Whether it's a small mishap, such as a fender bender or a big life event, such as a medical diagnosis, you'll likely encounter an unexpected challenge at some point in your life.
Not only do these curveballs take a toll physically and emotionally, but they can also jeopardise your financial well-being.
While there's no way to predict when you'll face a crisis in life, having contingency plans set up as part of your financial plan will protect you and your loved ones financially as you face these challenges.
Here are some things you can do to prepare you and your loved ones financially to deal with life's unexpected challenges.
Make sure you have an emergency fund
Before contributing to pockets of cash reserved for your investments, you should already have a well-stocked emergency fund in place.
Having an emergency fund allows you to undertake the unexpected costs of an emergency without reducing your monthly investment contributions or liquidating your investments.
These unexpected expenses add up over time and if you make it a habit to use money reserved for your investments to pay off an emergency, you could potentially derail your long-term financial goals.
Think of your emergency fund as a way to guarantee some peace of mind financially while you deal with the physical, emotional, or logistical aspects of an emergency.
To cushion yourself in the short term, we recommend having an emergency fund that covers at least 6 months of your living expenses.
Prepare for larger life risks with insurance
Major incidents, such as property damage, permanent disability, illnesses, or death can cost hundreds of thousands of dollars, which is more than what your emergency fund can cover.
You should never have that much money in cash either.
So, it's vital to have insurance that appropriately reflects and protects your particular life circumstances to maintain the integrity of your other finances while also taking care of yourself and your loved ones.
Keep in mind, you should only pay for just enough insurance coverage given your life circumstances.
For instance, if you're a single working adult, you don't need to purchase a high-coverage life insurance compared to someone who's married with children.
If you own a home, make sure you have homeowners' insurance; when you travel, have travel insurance.
These relatively small premiums on the things you value are minor compared to what you'd be paying if your health, life, or property were compromised.
In addition, insurance should only be used for protection, not as an investment. Investment-linked insurance policies (ILP) typically cost you more in premiums, and carry market risks that expose you to market volatility.
Unlike traditional insurance, your ILP premiums go towards purchasing investment funds rather than paying for your insurance coverage.
The last thing you want is to find out that you don't have sufficient coverage to pay for a huge medical bill because most of your premiums went into an investment.
Just as you would do with your investments, take the time to understand the type of insurance you should be buying, how much you should be paying for your premiums, and how much you should be covered for based on your life circumstances.
Plan for your loved ones' future
Part of providing the best for our loved ones means having legal mechanisms in place to prepare you and your loved ones for the unlikely event that you're faced with a terminal illness, or unexpected death.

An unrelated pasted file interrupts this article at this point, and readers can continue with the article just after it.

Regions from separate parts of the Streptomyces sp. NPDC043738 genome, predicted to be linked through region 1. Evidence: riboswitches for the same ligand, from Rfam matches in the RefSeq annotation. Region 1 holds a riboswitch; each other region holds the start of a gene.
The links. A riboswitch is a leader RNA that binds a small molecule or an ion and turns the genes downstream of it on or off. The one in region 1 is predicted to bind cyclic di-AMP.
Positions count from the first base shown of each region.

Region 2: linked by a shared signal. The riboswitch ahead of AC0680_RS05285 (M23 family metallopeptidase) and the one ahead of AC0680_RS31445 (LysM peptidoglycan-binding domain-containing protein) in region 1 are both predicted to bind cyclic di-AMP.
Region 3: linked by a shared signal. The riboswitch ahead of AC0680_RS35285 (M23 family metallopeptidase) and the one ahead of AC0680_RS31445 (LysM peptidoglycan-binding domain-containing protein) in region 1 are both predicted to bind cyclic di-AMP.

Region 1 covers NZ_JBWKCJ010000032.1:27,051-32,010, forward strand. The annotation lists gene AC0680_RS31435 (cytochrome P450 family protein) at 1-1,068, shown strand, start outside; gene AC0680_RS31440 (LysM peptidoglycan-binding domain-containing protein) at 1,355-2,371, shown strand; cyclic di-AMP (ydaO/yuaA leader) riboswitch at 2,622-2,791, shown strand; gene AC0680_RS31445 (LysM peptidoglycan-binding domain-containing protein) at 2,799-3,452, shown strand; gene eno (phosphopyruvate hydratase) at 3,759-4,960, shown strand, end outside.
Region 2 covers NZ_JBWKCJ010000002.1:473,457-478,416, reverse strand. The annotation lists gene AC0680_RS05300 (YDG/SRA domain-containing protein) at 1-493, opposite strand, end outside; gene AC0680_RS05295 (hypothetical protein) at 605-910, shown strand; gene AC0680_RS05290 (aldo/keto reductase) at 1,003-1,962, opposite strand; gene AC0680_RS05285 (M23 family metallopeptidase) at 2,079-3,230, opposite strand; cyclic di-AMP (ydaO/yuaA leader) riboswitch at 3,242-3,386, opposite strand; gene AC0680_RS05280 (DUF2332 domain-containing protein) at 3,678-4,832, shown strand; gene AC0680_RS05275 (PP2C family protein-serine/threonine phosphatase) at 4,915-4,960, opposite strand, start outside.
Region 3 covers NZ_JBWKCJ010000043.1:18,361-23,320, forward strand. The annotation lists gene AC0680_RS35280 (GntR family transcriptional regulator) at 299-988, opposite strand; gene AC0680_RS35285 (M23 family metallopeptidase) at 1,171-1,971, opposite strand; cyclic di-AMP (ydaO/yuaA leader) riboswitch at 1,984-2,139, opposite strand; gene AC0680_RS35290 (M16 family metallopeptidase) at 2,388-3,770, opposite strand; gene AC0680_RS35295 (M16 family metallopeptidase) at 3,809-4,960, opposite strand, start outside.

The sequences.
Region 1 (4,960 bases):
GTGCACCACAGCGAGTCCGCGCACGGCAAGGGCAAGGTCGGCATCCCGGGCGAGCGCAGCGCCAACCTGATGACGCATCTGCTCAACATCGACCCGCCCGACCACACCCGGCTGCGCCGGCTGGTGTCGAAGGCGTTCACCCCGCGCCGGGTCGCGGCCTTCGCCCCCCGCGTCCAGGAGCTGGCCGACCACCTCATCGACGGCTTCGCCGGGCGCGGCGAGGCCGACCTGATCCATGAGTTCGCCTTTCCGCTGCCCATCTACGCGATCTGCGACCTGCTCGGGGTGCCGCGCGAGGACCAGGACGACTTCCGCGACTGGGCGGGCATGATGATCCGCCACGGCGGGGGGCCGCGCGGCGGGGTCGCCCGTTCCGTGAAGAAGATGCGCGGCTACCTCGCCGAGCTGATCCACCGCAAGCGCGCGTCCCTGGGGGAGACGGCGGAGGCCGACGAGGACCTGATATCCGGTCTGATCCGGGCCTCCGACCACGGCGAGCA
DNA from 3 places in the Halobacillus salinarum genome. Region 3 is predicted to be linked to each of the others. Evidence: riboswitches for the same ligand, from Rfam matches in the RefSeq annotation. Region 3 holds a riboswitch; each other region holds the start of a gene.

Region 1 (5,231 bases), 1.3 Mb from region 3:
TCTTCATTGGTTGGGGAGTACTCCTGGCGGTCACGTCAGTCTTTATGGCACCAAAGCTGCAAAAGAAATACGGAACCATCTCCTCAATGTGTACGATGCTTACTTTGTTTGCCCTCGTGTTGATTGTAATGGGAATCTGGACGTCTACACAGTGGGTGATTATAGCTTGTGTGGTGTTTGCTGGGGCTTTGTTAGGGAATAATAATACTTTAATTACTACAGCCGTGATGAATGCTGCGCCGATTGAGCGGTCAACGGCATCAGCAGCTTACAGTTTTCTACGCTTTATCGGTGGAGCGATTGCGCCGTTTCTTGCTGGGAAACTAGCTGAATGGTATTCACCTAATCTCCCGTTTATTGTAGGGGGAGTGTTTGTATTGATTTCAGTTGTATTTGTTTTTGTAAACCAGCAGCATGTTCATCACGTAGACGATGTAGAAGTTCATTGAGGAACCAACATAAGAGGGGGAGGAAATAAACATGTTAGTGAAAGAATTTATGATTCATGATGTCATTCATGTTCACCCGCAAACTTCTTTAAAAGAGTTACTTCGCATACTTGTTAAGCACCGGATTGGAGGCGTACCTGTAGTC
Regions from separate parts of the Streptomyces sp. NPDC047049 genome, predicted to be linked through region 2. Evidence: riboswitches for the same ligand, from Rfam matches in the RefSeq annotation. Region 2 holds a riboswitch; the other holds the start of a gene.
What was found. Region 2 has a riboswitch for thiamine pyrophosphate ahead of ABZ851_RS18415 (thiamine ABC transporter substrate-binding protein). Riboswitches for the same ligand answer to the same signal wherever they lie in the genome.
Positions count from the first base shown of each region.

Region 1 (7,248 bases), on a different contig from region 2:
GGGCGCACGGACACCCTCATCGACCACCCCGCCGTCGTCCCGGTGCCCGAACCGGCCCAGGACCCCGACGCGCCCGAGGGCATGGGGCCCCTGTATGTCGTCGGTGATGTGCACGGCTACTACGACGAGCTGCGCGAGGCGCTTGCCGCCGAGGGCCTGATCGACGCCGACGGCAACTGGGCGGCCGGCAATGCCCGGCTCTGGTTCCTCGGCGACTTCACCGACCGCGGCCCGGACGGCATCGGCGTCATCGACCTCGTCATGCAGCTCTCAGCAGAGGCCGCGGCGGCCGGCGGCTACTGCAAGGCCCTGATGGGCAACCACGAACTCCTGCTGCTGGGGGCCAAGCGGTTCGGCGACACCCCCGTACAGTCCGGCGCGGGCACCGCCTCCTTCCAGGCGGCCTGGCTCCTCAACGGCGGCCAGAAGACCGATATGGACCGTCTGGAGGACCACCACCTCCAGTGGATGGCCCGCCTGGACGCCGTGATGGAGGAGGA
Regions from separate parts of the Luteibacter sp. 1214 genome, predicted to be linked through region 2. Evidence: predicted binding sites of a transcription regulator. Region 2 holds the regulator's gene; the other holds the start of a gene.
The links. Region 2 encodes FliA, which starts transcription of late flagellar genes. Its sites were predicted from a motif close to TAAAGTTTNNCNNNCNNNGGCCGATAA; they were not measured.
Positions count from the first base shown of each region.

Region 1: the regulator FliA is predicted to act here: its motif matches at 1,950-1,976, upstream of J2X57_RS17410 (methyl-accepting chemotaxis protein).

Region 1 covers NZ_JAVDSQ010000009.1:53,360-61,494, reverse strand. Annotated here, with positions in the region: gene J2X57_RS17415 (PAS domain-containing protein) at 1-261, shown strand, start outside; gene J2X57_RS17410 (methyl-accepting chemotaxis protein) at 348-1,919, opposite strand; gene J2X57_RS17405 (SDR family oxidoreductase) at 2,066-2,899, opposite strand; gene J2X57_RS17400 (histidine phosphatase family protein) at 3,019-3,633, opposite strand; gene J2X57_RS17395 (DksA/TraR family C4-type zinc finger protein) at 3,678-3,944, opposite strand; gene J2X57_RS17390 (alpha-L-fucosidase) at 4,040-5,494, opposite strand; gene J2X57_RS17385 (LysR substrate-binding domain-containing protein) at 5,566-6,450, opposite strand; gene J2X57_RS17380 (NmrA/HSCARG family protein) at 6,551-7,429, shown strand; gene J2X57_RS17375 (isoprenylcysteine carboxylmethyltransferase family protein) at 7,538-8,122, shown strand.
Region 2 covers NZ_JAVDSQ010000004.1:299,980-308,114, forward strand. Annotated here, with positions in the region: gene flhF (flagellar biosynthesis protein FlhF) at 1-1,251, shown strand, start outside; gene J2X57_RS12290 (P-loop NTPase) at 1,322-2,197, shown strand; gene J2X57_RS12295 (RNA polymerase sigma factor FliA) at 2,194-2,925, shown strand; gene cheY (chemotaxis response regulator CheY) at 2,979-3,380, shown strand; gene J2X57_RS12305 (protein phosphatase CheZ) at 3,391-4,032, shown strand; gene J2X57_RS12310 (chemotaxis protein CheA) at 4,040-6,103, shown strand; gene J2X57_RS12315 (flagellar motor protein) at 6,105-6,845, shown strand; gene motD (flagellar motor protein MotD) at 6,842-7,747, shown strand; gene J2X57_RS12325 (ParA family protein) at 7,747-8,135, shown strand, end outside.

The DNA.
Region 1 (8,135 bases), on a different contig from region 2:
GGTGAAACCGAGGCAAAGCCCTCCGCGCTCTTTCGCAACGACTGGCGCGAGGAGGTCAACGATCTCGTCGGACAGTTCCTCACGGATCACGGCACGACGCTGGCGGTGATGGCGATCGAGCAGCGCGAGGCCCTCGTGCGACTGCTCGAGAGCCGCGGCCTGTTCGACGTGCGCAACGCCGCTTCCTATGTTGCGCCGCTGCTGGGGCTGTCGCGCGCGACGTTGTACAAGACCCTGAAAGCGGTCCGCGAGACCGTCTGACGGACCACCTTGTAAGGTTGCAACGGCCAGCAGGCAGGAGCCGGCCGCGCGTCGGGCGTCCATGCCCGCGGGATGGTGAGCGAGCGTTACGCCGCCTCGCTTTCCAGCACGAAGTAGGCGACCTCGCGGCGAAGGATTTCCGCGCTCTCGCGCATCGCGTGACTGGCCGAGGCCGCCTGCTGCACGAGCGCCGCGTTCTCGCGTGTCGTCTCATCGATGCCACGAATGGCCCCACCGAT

In addition to owning life insurance, also having an advanced medical directive and a will can further reduce your loved ones' legal and financial burdens during an emotionally trying time in their lives.
An advanced medical directive (AMD) is a legal document informing your doctor that you don't want any extraordinary life-sustaining treatment to prolong your life in the event you become terminally ill, and unconscious.
An AMD takes the emotionally traumatic life and death decision out of the hands of your loved ones and puts it firmly in your own hands.
]And, a will makes sure that your assets are distributed to your loved ones based on your wishes.
With a will, you're not only setting up your loved ones financially for after you're gone, but you also reduce any potential familial disputes that could affect the well-being of your loved ones.
Remember, sound financial planning should also encompass a well-rounded legal strategy that prepares you and your loved ones for these life-changing events.
Create passive income streams
Setting up an emergency fund, buying insurance, and creating a will and an AMD are the first steps towards preparing for life's unforeseen challenges.
You can take your preparation one step further by creating some passive income streams.
If you unexpectedly lose your main source of income, your passive income stream acts as a contingency plan; you'll still have a regular income thanks to the passive income streams that you've set up.
Investing in an income portfolio, or investing in real estate, or publishing a novel are some ways you can diversify your income stream so that you're not solely relying on your day job for your income.
Facing life's challenges with preparation
The last thing you want to worry about while dealing with an unexpected life event is your financial well-being.
So, it's crucial to plan and prepare for the possibility that these events might happen by having the right financial and legal mechanisms as part of your overall financial plan.
Your preparation will help you navigate a stressful time in your life with more ease, and allow you to stay on track to achieve your long-term financial objectives.
This article was first published in Stash Away.